In the last blog, we discussed the Cash Ratio and some of its utility and limitations. From this blog, we take a bit of a deviation on the financial analysis front and understand some of the various terminologies that are used in the financial world. We would build on these definitions to get a better understanding of the financial world and its implications to management as we go ahead.
We have been talking about the term "Share Capital" for quite some time let’s take a closer look at this term in the coming few blogs. The Share capital section contains information about the kinds of shares, their par value, and the number of shares authorized and issued.
The Capital Stock of a company is divided into a number of units called "shares of stock", or simply "shares". A person owning a share in a company gets a "share certificate" to evidence this. A typical share certificate would have on it the kind of the share, number of the shares, as well as their distinctive share serial numbers. These shares also have a company secretary’s signature and bear the company's seal on it.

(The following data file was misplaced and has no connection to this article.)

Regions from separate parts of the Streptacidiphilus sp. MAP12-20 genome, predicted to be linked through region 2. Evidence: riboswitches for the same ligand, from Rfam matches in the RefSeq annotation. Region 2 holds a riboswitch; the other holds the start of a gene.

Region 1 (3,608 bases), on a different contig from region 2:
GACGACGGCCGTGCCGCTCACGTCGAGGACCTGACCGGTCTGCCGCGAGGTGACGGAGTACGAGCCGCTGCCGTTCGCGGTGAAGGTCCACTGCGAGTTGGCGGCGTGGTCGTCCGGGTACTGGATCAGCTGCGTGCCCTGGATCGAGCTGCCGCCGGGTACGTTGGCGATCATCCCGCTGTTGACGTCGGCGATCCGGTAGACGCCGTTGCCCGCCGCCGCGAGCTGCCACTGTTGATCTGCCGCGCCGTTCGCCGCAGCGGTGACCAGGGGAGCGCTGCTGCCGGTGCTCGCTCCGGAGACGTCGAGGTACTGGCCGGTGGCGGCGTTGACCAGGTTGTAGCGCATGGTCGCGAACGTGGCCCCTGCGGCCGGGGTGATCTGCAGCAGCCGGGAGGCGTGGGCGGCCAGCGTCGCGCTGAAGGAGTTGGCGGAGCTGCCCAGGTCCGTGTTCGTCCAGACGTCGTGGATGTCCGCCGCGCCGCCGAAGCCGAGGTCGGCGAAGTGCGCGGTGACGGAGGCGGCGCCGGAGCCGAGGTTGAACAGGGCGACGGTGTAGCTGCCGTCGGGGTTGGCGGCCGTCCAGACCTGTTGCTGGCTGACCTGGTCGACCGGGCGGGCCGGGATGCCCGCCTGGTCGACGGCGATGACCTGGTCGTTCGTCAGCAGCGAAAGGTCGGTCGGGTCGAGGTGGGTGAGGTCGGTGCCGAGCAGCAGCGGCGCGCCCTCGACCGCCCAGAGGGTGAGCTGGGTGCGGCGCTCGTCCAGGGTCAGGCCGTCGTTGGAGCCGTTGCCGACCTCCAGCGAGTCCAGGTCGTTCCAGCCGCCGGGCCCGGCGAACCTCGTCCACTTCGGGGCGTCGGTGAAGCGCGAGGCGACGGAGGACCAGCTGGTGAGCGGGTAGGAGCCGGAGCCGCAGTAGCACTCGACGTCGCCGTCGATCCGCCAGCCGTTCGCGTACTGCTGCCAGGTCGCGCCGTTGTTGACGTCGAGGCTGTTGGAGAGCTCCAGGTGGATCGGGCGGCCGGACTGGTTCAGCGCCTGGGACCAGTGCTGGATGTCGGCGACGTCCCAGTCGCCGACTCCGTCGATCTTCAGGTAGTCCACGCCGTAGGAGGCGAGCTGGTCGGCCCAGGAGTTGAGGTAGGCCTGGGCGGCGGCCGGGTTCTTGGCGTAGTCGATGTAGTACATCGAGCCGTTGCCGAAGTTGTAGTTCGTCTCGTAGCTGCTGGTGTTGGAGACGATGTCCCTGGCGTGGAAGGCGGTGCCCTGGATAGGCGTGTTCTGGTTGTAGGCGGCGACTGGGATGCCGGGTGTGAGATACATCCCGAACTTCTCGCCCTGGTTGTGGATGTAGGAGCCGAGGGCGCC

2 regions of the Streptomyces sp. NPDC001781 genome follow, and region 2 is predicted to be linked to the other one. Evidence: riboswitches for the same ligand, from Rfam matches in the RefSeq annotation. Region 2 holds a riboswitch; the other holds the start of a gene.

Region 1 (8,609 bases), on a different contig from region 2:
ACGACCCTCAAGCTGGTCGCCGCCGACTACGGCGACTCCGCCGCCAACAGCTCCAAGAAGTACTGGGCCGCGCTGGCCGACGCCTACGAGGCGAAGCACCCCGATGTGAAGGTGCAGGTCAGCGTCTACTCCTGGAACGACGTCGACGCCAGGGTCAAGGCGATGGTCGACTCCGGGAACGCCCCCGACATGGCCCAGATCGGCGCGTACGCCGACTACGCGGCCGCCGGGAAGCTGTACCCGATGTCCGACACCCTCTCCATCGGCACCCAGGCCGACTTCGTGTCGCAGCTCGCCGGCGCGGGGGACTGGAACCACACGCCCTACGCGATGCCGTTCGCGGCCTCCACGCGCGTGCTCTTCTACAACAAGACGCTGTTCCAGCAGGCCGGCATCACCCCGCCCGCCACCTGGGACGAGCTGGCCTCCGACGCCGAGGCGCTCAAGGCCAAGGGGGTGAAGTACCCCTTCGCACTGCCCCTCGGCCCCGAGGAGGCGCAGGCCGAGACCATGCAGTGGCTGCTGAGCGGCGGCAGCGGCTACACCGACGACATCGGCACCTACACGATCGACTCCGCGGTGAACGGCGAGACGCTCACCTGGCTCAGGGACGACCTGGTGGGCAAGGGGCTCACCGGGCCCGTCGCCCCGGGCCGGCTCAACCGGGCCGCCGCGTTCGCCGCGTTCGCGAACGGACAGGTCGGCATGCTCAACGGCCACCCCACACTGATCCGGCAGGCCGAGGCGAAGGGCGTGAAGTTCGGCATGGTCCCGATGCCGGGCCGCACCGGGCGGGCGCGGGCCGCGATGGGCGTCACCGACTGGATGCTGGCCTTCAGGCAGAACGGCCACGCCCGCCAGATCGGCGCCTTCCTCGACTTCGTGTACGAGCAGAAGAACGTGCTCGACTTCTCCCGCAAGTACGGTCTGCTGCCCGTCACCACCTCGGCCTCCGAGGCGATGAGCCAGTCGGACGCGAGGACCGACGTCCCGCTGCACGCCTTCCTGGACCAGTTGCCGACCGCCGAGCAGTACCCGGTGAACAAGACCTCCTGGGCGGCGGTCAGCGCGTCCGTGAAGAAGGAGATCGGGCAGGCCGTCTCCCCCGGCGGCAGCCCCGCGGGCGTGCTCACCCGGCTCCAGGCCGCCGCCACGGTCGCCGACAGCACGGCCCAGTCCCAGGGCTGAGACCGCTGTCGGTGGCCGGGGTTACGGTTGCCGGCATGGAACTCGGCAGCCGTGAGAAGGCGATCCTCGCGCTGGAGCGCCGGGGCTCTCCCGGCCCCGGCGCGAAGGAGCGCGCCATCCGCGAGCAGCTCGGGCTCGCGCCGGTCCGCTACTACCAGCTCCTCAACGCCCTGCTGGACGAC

Now this set up of share certificate is fine if we have a single owner of the shares, what if the owner of these shares wants to sell them - This can be done by using the transfer form. The shareholder who has sold the shares would send the share certificate along with the transfer form to the company for recording the share ownership change.
One can easily see that such a process would be time consuming one, especially if the shares are of a large company with thousands of shareholders. Even if the company can delegate the process to a certain extent, there is still an impactful delay for the share traders. The Electronic format of the shares which makes these registered changes quick would be a preferred model in such a scenario. This electronic format of the share is called the De-Materialized or demat share.
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